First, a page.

René Herse Books are Here!

Posted by: Jan Heine Category: books

René Herse Books are Here!

While I was in Paris and presented the first copy of the René Herse book to Lyli Herse, the container with the bulk of the books continued its voyage to Seattle. We finally received the shipment last Monday!
We immediately started packing and mailing books to readers who pre-ordered the book. You should receive your copy soon. We look forward to hearing how you like the book.
Mailing a 424-page book that weighs over 6 pounds is not a simple task. The weight of the book alone can cause badly bumped corners if the book slides around inside its box. We tested numerous packaging solutions (above), but none really worked. So we designed foam corners to protect the book and had them custom-made from recycled foam. The corners fit inside the box and prevent the book from moving around. They absorb the impact if the box falls onto a hard surface, and they make sure that a bumped corner of the box does not result in a damaged book. After all the work we put into this book, it would be a shame if it got damaged in shipping!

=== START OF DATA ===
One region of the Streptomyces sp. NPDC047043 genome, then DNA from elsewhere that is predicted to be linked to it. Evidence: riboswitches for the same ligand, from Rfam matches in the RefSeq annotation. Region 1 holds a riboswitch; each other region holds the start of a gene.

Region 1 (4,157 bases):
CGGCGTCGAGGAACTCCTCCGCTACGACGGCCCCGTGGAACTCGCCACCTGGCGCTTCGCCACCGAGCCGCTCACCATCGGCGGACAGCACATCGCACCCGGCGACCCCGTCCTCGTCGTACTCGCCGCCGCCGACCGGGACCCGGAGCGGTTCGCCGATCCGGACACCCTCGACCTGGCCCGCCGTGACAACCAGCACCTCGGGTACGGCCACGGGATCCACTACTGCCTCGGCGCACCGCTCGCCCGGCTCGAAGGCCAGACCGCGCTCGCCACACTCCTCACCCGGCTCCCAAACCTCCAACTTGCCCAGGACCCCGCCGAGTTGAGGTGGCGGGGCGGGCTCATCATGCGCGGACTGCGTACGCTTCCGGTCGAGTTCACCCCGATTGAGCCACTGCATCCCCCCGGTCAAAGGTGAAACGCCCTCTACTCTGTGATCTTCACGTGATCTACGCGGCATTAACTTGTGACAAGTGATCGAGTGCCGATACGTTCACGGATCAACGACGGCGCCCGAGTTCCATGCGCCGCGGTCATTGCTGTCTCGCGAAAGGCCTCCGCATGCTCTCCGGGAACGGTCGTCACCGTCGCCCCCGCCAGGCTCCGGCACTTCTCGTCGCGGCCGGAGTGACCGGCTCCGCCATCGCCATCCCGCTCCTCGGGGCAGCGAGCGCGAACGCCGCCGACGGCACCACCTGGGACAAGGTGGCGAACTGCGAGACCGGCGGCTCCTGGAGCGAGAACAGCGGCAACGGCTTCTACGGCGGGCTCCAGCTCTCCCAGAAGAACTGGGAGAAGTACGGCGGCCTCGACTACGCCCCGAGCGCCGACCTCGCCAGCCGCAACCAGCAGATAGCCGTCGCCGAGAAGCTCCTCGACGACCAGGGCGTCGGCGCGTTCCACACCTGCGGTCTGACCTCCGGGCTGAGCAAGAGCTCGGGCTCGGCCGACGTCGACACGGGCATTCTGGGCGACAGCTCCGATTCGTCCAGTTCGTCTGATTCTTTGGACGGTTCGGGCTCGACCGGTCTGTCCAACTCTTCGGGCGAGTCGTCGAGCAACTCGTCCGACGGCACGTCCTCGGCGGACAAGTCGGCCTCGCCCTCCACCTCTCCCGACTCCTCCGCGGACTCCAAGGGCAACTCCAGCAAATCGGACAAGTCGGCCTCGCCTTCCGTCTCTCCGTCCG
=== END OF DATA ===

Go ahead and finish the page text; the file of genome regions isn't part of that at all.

To give you a taste of the book, here are three of the bikes that are featured in the book. The photo at the top of the post is a never-ridden, completely original 1945 mixte, made just after the end of World War II. There are very few survivors from this early period in Herse’s work, and were were incredibly lucky to find one that remains exactly as it left Herse’s shop.
Above is a classic 1951 Sportif that displays the craftsmanship and design of Herse in his prime. Even though there is a lot going on with racks, lights and cantilever brakes, Herse made it all look elegant and coherent.
This is one of the last bikes built in the Herse shop, a 1980 Campeur that shows how the classic Herse features were updated during the late 1970s, with simpler lugs, a new stem design and ultra-long points on the fork crown. The craftsmanship on this bike is amazing, with every cable running inside the frame tubes – not just the rear brake, but also both derailleurs and even the remote control for the generator that powers the lights. These are just three of the twenty bikes that are featured in multiple studio photographs each, in addition to the hundreds of historic photographs of Herse’s bikes and their riders.
Click here for more information about the René Herse book or to order your copy.

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